Thoughts on Polyglot Unconference

Last weekend I attended the Polyglot Unconference, an annual conference held in Vancouver dedicated to bringing together those who build software and enjoy doing so.

This is the first software conference of any sort that I’ve ever attended and for me it set one hell of a precedent.

The idea behind an unconference or flipped conference is that there are no sessions organized ahead of time - the attendees themselves suggest topics for discussion and a time and space are provided for them.

Unconferences deploy a technique for holding unstructured meetings called Open Space Technology (OST). Indeed, the fundamental tenets of OST made a cameo in the introductory slide deck:

There are Four Principles and One Law which serve as guides to the leader and all participants. The principles are: Whoever comes is the right people. Whatever happens is the only thing that could have. Whenever it starts is the right time. When it is over, it is over.

Finally we come to the One Law of Open Space. It is a law only in the sense that all participants must observe it or the process will not work. We call it the Law of Two Feet. Briefly stated, this law says that every individual has two feet, and must be prepared to use them. Responsibility for a successful outcome in any Open Space Event resides with exactly one person — each participant. Individuals can make a difference and must make a difference. If that is not true in a given situation, they, and they alone, must take responsibility to use their two feet, and move to a new place where they can make a difference.

The circumstances were fortunate enough to allow pretty much all suggested topics to be scheduled, yielding a total of 40 sessions spread across 5 time slots throughout the day. These ranged from topics around organization (hiring, onboarding, agile methodologies) to event-driven architecture to developer tools to deep dives into technology like WASM, JAM stack, and many others. The full list is available here as of this writing, but I’m not sure for how long.

I don’t know if this is the typical experience at all conferences, but I unequivocally wanted to attend every session on the list. The interesting thing is that since the conference format doesn’t really afford opportunities to prepare a talk or slides in advance, almost every session becomes an informal roundtable discussion on the proposed topic. This makes it more accessible to newcomers or those who aren’t intimately acquainted with the subject matter. And while that does mean that the discussions sacrifice some depth and specificity since we aren’t looking at concrete diagrams or picking apart code, the net result is that everyone walks away energized, enlightened, and motivated to dig more deeply on their own.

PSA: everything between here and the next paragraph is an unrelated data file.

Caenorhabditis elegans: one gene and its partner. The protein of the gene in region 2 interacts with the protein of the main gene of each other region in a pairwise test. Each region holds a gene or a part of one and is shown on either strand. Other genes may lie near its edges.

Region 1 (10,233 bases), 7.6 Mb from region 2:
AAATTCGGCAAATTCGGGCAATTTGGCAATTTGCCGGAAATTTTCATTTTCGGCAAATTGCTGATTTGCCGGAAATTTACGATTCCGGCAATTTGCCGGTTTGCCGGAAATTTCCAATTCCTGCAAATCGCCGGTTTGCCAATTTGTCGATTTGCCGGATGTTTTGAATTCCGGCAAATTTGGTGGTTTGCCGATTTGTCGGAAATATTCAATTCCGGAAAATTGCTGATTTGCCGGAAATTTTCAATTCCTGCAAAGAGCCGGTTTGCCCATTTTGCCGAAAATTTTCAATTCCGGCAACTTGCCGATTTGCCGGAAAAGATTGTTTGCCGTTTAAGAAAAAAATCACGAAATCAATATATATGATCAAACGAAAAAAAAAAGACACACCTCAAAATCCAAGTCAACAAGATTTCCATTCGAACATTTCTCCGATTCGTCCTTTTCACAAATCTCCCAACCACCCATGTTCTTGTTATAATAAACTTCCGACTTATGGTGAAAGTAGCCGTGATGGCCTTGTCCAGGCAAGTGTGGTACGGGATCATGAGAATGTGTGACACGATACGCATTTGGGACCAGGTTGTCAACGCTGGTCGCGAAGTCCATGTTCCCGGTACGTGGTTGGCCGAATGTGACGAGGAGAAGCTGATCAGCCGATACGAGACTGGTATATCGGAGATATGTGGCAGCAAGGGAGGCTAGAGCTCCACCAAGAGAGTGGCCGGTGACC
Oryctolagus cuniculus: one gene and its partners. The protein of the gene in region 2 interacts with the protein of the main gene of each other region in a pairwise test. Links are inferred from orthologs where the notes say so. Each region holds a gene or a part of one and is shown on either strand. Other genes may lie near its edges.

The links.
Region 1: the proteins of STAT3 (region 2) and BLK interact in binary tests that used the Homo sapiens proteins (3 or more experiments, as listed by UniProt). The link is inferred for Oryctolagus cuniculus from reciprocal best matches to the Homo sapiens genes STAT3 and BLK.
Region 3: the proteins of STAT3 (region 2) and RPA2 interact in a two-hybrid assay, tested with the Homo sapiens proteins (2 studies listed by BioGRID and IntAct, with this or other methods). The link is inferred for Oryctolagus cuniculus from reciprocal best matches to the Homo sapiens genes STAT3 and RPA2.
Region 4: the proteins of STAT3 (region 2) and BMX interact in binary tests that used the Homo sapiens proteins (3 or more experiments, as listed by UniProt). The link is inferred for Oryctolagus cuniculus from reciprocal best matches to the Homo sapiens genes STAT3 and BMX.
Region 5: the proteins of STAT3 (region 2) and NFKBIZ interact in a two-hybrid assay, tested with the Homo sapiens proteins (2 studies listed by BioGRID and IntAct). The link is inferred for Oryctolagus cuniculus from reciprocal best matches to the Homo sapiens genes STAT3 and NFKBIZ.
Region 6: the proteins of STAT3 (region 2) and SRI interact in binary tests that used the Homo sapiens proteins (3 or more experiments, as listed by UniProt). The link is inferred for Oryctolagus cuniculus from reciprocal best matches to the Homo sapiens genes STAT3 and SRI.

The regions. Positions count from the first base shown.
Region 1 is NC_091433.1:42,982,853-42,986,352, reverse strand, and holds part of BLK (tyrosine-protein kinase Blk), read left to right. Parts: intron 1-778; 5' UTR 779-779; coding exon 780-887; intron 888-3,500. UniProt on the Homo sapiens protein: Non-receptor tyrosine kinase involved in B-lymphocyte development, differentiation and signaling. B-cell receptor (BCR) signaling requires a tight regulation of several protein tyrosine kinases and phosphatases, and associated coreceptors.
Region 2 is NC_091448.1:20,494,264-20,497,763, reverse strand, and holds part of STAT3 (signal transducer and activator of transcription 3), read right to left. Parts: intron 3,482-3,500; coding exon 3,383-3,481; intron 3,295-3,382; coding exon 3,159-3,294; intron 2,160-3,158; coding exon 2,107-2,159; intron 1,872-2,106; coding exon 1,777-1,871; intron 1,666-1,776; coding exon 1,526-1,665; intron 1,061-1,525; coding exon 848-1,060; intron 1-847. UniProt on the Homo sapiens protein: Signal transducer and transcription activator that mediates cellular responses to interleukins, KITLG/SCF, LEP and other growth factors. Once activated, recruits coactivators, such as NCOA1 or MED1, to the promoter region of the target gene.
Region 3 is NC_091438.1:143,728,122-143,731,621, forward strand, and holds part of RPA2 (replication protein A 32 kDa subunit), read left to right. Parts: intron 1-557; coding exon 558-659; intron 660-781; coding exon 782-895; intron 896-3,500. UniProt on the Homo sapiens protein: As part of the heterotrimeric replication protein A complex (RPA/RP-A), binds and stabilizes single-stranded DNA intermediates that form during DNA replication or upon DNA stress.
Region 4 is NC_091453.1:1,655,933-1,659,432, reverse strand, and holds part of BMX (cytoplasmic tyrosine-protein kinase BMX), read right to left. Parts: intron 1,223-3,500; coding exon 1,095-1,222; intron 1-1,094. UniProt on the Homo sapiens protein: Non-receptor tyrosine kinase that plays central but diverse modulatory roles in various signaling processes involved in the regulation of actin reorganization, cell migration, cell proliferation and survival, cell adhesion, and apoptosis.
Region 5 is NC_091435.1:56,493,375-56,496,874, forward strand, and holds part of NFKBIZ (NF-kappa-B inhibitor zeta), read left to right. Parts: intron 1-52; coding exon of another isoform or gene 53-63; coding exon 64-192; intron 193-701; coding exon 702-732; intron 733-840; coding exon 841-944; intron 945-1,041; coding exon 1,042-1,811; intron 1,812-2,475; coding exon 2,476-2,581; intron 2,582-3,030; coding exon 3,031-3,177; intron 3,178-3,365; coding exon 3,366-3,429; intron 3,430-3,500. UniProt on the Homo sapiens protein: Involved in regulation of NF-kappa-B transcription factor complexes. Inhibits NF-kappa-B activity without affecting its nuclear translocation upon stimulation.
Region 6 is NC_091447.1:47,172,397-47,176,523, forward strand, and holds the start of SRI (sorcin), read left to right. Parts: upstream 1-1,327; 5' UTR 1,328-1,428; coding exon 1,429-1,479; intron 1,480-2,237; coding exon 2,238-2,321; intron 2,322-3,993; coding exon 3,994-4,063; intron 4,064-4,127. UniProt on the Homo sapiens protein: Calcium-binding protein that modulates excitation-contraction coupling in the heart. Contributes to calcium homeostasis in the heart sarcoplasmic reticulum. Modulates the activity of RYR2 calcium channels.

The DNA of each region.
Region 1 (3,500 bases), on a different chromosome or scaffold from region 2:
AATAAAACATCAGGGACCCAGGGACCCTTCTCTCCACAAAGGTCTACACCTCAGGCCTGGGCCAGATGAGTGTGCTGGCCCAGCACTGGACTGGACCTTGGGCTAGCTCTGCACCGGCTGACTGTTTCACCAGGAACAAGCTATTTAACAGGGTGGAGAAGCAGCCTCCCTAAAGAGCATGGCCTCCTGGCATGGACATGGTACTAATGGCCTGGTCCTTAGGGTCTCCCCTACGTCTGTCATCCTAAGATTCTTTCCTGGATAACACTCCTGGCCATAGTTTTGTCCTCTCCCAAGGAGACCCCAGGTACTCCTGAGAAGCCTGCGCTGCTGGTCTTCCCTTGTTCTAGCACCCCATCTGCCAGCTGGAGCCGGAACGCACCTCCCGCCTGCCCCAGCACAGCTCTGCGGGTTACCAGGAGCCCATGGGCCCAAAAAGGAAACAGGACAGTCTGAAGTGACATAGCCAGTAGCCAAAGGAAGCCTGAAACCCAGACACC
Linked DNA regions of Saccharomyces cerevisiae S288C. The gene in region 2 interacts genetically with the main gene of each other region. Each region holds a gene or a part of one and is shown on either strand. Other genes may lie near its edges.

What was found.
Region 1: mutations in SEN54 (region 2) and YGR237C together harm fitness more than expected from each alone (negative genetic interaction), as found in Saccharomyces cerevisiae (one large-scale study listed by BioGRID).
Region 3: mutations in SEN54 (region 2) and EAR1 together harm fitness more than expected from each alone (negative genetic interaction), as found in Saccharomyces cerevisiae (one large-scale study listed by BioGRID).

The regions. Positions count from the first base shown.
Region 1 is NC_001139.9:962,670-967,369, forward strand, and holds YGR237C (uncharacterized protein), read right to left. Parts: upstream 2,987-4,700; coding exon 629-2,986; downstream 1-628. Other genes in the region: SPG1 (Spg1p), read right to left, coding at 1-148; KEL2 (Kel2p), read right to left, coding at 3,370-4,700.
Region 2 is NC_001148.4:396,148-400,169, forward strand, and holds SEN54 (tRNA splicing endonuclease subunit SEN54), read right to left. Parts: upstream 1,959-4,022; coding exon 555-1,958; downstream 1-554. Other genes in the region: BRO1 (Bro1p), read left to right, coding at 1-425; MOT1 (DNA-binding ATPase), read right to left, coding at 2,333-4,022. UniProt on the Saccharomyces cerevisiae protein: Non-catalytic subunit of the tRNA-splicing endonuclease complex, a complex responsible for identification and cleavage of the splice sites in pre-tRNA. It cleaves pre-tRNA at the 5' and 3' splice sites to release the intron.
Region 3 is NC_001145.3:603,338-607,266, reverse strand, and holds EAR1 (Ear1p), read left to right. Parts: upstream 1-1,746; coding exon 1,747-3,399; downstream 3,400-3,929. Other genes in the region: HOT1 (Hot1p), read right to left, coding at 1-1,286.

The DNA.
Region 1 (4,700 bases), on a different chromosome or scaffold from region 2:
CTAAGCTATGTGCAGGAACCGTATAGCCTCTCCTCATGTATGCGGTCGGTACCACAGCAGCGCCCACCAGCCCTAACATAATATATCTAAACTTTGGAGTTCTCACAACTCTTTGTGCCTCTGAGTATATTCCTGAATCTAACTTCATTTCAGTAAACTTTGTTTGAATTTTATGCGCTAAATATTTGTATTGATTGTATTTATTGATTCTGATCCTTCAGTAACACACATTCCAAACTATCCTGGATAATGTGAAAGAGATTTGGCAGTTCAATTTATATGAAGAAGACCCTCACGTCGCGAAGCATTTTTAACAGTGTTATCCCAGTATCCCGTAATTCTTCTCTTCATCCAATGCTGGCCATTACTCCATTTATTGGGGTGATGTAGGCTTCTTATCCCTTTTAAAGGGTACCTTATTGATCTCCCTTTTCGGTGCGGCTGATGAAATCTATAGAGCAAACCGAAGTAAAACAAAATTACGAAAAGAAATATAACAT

As we emerge from the pandemic, I’m reminded how easy it is to forget the excitement of talking to people about software in real life, face to face, especially in an open-ended format that is not focused on solving specific problems as is often the case in our workplaces. You never know who you’re going to meet and you never know where the conversation will take you.

I was inspired by all of the great ideas and the prodigious curiosity, support, and camaraderie displayed by everyone who attended. I can’t wait for next year.

Bits and Bobs

Ideas

  • If you want to persist CLI commands you run at some point, consider writing them in vim as plain text and then dispatching them to a terminal using vim-slime
  • Have a development machine that you can access from other devices via ssh and a long-running tmux session
  • I missed the discussion about this the first time around, but Spectre is an incredibly creative exploit
  • I should play around with p5.js
  • Most people don’t implement their own programming languages, but parsers come up quite often. Getting comfortable with making parsers might come in handy for tasks that regex can’t handle. Maybe start by implementing one for a LISP?

Interesting tech

Tools

  • lsd - like ls but deluxe
  • fd - like find but easier to use
  • imgcat - like cat but for images
  • direnv - set environment variables based on the current directory
  • gron - find the path to a field in a JSON document, and much more
  • jless - a CLI JSON viewer
  • blink - write code on your iOS device

Books

  • Modern Operating Systems - Andrew S. Tanenbaum
  • Distributed Systems: Principles and Paradigms - Andrew S. Tanenbaum

Other

  • 100 Rabbits - an artist collective making very interesting projects


References

Owen, Harrison. “A Brief User’s Guide to Open Space Technology.” OpenSpaceWorld.ORG, https://openspaceworld.org/wp2/hho/papers/brief-users-guide-open-space-technology/.


© 2022. Ilya Meerovich